Zahar was a key figure in Hamas' violent takeover of Gaza in 2007, while the other three were members of the Palestinian parliament elected in 2006. Many Hamas leaders have gone into hiding since the beginning of the Israeli offensive.
Israeli warplanes also bombed a coastal road west of Gaza City, killing four Palestinian boys, who were cousins and ages 9 to 11, said Ashraf Al Kedra, a Palestinian doctor. Seven others -- adults and children -- were wounded in the strike, he said.
The boys' uncle, Abdel Kareem Baker, 41, raged at Israel after the attack.
"It's a cold blooded massacre," he said. "It's a shame who come they didn't identify them as kids with all of the advanced technology they claim they're using."
The Israeli military said it was looking into the incident.
In response, Hamas fired 74 rockets at Israel Wednesday, 29 of which were intercepted by the country’s “Iron Dome” missile defense system, according to the IDF’s Twitter account.
The IDF also reported that 100 of Hamas’ rockets have struck their own territory since fighting erupted on July 8.
Prior to the intensified strikes in Gaza, Israel warned thousands of Palestinians living in the area Wednesday to “evacuate immediately” or face danger.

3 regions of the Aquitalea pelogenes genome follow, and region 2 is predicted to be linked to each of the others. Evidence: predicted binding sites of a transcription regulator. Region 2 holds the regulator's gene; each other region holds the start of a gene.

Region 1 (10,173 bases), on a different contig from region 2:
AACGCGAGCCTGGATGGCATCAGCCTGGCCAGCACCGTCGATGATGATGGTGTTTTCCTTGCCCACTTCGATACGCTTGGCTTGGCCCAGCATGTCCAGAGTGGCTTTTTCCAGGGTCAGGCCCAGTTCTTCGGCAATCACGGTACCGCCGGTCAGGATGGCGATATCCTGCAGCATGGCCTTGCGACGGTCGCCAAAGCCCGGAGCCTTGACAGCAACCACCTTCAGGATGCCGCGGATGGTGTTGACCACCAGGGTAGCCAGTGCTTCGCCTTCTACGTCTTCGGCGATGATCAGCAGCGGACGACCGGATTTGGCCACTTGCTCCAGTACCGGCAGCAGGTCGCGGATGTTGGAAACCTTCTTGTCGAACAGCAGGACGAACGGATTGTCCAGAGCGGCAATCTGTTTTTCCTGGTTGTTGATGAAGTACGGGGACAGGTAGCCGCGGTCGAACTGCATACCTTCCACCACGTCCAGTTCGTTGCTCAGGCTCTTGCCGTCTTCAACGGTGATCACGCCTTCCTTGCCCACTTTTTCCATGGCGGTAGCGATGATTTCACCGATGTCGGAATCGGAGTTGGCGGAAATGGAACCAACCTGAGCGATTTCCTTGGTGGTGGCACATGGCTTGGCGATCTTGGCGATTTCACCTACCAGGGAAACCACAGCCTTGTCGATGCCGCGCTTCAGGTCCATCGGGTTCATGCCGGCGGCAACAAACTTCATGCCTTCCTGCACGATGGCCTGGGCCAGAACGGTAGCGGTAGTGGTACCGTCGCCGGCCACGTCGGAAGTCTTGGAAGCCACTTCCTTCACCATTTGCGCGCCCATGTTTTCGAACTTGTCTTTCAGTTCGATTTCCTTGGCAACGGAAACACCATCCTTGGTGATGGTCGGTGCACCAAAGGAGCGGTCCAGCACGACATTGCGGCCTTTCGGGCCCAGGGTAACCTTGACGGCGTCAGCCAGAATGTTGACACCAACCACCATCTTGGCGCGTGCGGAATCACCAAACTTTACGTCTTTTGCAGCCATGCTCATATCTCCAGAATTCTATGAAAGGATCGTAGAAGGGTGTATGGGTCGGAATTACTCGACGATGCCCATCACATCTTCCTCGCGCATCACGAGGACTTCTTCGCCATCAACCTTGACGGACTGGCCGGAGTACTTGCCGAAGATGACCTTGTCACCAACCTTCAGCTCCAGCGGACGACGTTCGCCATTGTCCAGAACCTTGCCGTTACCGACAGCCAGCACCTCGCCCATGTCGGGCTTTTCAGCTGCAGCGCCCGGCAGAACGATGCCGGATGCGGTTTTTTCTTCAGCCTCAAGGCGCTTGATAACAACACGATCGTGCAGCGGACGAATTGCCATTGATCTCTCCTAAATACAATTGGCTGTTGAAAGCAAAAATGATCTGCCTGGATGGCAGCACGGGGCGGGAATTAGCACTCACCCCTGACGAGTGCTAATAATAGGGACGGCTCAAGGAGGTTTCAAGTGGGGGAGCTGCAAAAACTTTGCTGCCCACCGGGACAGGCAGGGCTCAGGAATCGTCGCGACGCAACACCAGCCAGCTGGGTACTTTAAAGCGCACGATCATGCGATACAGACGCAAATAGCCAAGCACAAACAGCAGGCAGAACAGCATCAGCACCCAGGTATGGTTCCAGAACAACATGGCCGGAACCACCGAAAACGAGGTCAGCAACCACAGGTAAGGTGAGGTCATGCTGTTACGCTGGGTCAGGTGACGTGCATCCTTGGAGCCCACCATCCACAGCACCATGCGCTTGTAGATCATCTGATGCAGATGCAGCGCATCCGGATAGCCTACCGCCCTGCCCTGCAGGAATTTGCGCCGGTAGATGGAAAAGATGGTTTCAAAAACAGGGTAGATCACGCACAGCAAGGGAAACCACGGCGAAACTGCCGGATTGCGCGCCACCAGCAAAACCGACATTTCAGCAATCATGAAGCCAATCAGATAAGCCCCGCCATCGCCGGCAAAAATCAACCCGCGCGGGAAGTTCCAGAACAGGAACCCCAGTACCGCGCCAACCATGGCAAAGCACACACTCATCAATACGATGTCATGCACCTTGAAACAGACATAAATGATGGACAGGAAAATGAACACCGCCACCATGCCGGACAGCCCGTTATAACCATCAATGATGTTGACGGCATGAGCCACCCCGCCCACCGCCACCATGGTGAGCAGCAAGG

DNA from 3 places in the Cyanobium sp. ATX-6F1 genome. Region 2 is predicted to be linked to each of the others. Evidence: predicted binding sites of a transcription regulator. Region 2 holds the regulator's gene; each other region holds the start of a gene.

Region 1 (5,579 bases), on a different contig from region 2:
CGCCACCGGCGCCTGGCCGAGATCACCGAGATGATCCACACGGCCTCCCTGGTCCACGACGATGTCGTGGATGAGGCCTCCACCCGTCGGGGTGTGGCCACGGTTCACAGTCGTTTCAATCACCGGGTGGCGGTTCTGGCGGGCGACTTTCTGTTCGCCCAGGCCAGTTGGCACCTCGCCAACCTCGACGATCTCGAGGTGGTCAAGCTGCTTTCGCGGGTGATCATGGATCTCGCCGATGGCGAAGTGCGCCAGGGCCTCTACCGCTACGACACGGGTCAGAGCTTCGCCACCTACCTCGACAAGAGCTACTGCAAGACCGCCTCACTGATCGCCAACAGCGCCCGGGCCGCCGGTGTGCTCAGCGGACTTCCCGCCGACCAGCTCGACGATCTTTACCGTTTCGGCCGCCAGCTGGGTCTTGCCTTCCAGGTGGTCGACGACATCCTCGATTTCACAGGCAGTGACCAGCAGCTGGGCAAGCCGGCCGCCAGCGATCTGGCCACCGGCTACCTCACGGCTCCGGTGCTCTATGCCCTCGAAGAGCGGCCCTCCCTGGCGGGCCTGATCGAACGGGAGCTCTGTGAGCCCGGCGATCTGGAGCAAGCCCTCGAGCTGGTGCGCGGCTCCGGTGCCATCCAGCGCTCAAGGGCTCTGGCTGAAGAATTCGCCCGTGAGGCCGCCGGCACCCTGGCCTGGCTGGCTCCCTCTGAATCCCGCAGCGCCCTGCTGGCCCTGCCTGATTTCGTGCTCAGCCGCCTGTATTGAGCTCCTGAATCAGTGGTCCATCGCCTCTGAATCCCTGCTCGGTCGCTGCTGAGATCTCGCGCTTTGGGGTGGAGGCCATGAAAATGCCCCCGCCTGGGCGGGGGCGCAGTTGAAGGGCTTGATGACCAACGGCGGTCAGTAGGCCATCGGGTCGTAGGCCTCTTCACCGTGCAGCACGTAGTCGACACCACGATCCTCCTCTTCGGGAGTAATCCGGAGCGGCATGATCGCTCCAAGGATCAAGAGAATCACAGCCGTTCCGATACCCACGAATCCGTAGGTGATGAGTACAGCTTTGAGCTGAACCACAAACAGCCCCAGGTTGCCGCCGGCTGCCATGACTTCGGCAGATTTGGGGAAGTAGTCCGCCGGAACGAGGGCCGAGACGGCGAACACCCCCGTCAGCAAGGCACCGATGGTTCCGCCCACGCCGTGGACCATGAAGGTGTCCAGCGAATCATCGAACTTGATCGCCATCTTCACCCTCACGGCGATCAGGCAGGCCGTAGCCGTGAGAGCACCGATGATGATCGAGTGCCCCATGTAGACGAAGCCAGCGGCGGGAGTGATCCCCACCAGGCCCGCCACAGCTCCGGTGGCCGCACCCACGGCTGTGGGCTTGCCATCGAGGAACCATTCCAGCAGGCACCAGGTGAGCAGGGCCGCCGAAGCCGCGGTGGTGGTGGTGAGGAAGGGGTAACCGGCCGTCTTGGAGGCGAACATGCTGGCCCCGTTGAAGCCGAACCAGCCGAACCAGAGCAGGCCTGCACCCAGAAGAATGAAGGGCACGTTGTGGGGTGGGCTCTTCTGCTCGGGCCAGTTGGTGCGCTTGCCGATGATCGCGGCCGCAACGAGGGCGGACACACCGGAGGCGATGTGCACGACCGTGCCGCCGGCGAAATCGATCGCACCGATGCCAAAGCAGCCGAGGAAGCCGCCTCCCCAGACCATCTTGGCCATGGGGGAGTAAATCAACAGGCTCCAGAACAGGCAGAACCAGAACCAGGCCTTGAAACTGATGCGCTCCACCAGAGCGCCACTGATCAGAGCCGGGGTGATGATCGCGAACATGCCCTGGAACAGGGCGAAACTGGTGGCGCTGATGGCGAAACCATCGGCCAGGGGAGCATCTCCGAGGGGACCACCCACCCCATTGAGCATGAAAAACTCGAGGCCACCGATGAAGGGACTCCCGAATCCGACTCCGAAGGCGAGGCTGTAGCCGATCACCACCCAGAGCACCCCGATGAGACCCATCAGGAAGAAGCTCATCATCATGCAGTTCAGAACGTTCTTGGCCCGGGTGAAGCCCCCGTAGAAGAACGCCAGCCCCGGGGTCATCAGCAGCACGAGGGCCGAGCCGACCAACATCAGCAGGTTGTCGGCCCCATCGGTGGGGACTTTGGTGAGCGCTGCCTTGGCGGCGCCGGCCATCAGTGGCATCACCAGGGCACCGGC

An Israeli military spokeswoman told The Wall Street Journal that residents of Beit Lahiya and parts of Gaza City had been warned by telephone.
On Wednesday morning, hundreds of residents of Zeitoun and Shijaiyah were seen walking in the streets, carrying small bags with belongings.
Older children carried smaller ones, in their arms or on their backs. Some of the women and children cried, looking terrified.
The Israeli newspaper Haaretz reported that 100,000 automated calls had been made to Gaza residents, but that number was not confirmed by the military.
The warnings were also delivered by text message and by leaflets dropped from planes. The Israeli military said in its message that large numbers of rockets were launched from these areas and that Israel plans to bomb these locations.
"Whoever disregards these instructions and fails to evacuate immediately, endangers their own lives, as well as those of their families," the message said.
Gaza residents told The Wall Street Journal that most of Beit Lahiya had already emptied out even before the latest warnings. But many residents in other parts of northern Gaza have decided to stay.